In case of integer types overflow results wrapping towards negative side, underflow results wrapping towards positive side.

In floating point types overflow results +INF and underflow results -INF

0/0 returns a floating point constant +NAN (Not a Number)

#include<stdio.h> int main() { float x=-3.4e50; float y=3.4e50; printf("%f",x); printf("\n%f",y); return 0; }

Output:

-INF

+INF

#include<stdio.h> int main() { float x,y,z; x=0.0/5.0; y=7.0/0.0; z=0.0/0.0; printf("%f",x); printf("\n%f",y); printf("\n%f",z); return 0; }

Output:

0.000000

+INF

+NAN

### Default literal types in C language:

#### Default integer literal type in C language is signed int:

Integer constants written in a program are by default signed int type.

Suffix “u” or “U” is used to make it unsigned int, “l” or “L” is used to make it long int and “lu” or “LU” is used to make it long unsigned.

a=1234; /*signed int*/ b=45698u; /* unsigned int */ c=-534201L; /* long int */ d=64578uL; /* unsigned long int */

#### Default real literal type in C language is double:

Real constants written in a program are by default double type.

Suffix “f” or “F” can be used to make it as a float type literal and “l” or “L” can be used to make it as a long double literal.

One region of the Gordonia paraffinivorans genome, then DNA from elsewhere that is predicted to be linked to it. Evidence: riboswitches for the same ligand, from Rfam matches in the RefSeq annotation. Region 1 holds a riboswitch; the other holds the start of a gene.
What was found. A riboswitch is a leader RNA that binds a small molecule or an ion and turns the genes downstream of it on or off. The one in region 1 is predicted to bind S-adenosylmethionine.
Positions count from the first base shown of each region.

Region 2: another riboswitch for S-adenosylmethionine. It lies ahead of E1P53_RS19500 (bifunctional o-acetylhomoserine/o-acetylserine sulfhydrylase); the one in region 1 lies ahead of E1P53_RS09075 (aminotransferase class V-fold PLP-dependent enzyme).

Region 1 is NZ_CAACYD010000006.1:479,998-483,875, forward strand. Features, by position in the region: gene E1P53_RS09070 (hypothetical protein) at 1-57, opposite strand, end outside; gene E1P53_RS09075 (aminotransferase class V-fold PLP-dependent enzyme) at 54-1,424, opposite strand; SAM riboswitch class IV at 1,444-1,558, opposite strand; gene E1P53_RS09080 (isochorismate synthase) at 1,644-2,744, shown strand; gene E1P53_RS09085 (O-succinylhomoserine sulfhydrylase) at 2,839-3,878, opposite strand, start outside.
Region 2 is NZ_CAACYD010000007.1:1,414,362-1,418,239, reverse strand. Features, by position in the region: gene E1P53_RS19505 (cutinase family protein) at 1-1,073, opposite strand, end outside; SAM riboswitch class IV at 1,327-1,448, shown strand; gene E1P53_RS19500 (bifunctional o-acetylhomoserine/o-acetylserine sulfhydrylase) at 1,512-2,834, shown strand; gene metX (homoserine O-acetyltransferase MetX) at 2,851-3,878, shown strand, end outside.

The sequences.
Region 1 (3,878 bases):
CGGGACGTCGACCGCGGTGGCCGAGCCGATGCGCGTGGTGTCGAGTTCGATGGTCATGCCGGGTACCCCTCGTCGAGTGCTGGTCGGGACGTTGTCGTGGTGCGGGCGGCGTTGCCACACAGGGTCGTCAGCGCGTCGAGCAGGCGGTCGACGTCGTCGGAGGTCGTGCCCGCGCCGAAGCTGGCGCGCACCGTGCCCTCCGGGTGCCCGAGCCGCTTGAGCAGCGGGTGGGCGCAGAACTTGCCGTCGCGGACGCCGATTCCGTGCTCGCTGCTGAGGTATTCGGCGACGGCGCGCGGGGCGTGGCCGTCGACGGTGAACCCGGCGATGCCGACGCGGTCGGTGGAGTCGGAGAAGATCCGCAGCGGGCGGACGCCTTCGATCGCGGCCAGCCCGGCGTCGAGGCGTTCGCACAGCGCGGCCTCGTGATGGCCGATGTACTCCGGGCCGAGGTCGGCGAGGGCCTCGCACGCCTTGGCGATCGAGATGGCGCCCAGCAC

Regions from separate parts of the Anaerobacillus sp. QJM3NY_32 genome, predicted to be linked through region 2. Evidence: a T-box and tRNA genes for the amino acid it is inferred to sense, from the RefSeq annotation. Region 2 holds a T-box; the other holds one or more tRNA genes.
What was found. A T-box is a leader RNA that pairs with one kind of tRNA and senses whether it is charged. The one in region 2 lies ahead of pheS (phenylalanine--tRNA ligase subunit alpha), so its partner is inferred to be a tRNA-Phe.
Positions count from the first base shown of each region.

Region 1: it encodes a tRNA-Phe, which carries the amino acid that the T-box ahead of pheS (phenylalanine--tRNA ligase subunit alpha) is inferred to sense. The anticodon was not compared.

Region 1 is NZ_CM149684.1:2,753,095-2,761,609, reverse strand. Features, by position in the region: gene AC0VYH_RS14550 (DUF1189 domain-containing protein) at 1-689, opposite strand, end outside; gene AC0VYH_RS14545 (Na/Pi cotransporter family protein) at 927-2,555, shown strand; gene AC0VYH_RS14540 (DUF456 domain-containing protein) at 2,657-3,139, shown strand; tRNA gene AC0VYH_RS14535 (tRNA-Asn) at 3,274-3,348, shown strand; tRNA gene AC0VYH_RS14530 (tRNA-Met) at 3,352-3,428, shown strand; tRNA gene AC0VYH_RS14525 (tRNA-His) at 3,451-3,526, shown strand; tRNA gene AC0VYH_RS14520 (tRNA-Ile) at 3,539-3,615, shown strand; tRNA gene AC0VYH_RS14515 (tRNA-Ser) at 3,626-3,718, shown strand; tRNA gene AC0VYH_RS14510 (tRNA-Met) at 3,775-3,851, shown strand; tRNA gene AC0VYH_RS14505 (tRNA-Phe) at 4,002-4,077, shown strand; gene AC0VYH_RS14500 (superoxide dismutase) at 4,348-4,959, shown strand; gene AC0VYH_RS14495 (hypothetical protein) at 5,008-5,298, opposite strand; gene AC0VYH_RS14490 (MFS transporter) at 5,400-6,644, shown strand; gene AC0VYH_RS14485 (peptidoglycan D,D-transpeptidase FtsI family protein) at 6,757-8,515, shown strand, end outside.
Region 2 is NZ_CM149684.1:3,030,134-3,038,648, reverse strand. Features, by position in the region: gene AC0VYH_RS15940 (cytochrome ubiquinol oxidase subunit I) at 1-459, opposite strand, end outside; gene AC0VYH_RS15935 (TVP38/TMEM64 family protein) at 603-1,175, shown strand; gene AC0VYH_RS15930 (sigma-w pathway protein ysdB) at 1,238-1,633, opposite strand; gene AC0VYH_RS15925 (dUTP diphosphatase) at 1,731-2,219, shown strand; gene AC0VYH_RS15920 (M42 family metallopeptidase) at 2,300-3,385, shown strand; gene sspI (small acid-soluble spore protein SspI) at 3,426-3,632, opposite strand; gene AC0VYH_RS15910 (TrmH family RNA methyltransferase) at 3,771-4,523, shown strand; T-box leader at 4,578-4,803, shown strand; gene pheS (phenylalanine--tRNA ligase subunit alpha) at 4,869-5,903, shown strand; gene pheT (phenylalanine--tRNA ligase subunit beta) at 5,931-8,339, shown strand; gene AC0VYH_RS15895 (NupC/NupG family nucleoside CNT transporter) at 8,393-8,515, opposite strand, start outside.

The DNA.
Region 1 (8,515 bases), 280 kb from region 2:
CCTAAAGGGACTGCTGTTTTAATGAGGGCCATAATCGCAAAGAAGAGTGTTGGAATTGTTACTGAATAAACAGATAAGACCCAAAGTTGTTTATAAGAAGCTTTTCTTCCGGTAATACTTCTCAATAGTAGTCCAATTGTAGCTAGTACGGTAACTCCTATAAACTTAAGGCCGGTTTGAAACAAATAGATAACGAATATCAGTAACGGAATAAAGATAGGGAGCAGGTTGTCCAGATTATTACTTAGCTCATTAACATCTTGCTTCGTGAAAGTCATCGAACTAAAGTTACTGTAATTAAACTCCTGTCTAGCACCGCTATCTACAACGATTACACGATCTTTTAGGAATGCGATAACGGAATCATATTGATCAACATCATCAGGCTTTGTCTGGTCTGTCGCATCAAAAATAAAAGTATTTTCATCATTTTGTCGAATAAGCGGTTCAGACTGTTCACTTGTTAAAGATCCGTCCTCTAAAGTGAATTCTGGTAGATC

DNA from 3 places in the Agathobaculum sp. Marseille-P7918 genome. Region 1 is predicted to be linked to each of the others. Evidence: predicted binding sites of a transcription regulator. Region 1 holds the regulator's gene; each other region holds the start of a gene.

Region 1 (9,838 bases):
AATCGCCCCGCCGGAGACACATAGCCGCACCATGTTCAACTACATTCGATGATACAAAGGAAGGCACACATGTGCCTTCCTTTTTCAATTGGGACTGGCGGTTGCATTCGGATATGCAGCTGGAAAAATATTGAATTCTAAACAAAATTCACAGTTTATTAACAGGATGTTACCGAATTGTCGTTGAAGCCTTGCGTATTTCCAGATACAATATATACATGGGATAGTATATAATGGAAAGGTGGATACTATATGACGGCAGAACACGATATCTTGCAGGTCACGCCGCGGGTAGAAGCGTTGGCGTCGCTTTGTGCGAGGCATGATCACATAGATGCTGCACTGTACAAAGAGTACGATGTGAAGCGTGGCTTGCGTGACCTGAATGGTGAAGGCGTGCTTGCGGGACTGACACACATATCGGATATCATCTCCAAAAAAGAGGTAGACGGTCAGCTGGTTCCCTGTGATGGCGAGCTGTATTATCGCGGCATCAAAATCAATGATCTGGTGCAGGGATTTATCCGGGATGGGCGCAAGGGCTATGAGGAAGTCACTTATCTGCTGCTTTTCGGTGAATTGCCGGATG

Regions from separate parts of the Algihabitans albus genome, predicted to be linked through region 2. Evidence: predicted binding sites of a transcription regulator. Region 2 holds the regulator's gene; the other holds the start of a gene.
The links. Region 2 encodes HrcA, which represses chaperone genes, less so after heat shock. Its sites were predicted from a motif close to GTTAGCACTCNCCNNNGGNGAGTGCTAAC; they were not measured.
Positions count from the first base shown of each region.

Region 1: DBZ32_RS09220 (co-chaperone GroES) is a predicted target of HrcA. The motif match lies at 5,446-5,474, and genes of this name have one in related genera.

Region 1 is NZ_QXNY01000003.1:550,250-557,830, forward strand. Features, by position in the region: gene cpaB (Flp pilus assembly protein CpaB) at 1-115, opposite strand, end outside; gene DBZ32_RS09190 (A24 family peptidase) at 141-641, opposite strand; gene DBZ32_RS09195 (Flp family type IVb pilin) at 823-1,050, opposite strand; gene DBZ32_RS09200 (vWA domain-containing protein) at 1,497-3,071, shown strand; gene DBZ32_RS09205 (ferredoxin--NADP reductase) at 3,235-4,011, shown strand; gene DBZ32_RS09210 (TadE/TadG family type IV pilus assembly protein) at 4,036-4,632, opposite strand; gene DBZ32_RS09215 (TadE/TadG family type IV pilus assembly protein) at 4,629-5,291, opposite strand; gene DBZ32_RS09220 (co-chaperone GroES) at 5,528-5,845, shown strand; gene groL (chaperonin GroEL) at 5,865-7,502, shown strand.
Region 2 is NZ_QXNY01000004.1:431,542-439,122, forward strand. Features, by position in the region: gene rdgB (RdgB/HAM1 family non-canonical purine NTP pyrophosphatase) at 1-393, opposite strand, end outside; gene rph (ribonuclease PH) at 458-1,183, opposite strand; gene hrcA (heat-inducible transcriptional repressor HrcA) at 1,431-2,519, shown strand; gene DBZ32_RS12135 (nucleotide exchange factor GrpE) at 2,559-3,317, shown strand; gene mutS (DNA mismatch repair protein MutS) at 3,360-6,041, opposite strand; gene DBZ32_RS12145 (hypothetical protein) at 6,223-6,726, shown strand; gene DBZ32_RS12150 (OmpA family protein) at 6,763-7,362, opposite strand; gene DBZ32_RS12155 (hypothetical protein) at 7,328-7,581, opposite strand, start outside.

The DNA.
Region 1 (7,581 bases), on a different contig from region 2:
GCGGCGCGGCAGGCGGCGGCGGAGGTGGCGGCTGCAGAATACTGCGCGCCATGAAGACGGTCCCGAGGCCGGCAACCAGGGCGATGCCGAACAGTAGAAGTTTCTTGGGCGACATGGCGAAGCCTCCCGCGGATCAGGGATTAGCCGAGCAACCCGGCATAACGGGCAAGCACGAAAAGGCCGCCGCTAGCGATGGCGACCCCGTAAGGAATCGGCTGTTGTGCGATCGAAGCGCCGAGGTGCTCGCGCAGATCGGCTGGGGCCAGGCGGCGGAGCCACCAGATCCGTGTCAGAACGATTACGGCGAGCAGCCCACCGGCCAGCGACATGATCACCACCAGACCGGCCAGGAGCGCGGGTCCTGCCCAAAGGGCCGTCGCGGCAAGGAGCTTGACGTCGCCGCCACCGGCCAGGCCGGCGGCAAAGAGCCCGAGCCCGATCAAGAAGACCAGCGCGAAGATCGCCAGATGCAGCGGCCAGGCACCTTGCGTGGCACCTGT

x=23.567; /* considers as double type */ y=23.567F; /* considers as float type */ z=23.567L; /* considers as long double type */

Example:

#include<stdio.h> int main() { printf("%d\n%d\n%d",sizeof(5),sizeof(5.0),sizeof('s')); return 0; }

Output:

2

8

2

Output of the above example demonstrates the fact that, by default any integer constant takes 2 bytes (int type), any floating point constant takes 8 bytes (double type). Here the case with sizeof(‘s’) is different, it returns the size of the type of ASCII value of ‘s’ that is the size of the type of 115, which is the size of int that is 2.

**Note:**

Care must be taken while comparing variables or constants of floating point types because comparing different floating point types result unexpected result.

Example:

#include<stdio.h> int main() { float x=12.3456; float y=14.1233; if(x+y==26.4689) printf("Hello"); else printf("World"); return 0; }

Output:

World

It is bit surprising by printing World instead of Hello. The reason is that, here x+y returns float type takes 4 bytes and 26.4689 is of double type takes 8 bytes. The 4 bytes of float type and 8 bytes of double types are compared, which may not be equal. It can be rectified by adding suffix “f” to double constant 26.4689 and making it as float before comparing with float type expression x+y

#include<stdio.h> int main() { float x=12.3456; float y=14.1233; if(x+y==26.4689f) printf("Hello"); else printf("World"); return 0; }

Output:

Hello

#### Conclusion:

Floating point types offer limited precision. 6 decimal places to float type, 12 decimal places to double and 14 decimal places to long double. Trying to use more than significant decimals will result in a loss of precision.

Floating point numbers often have small rounding errors. Regardless, comparisons on floating point numbers may not give the expected results when two numbers are close. We can avoid most of these errors by using proper suffix letters to match the types.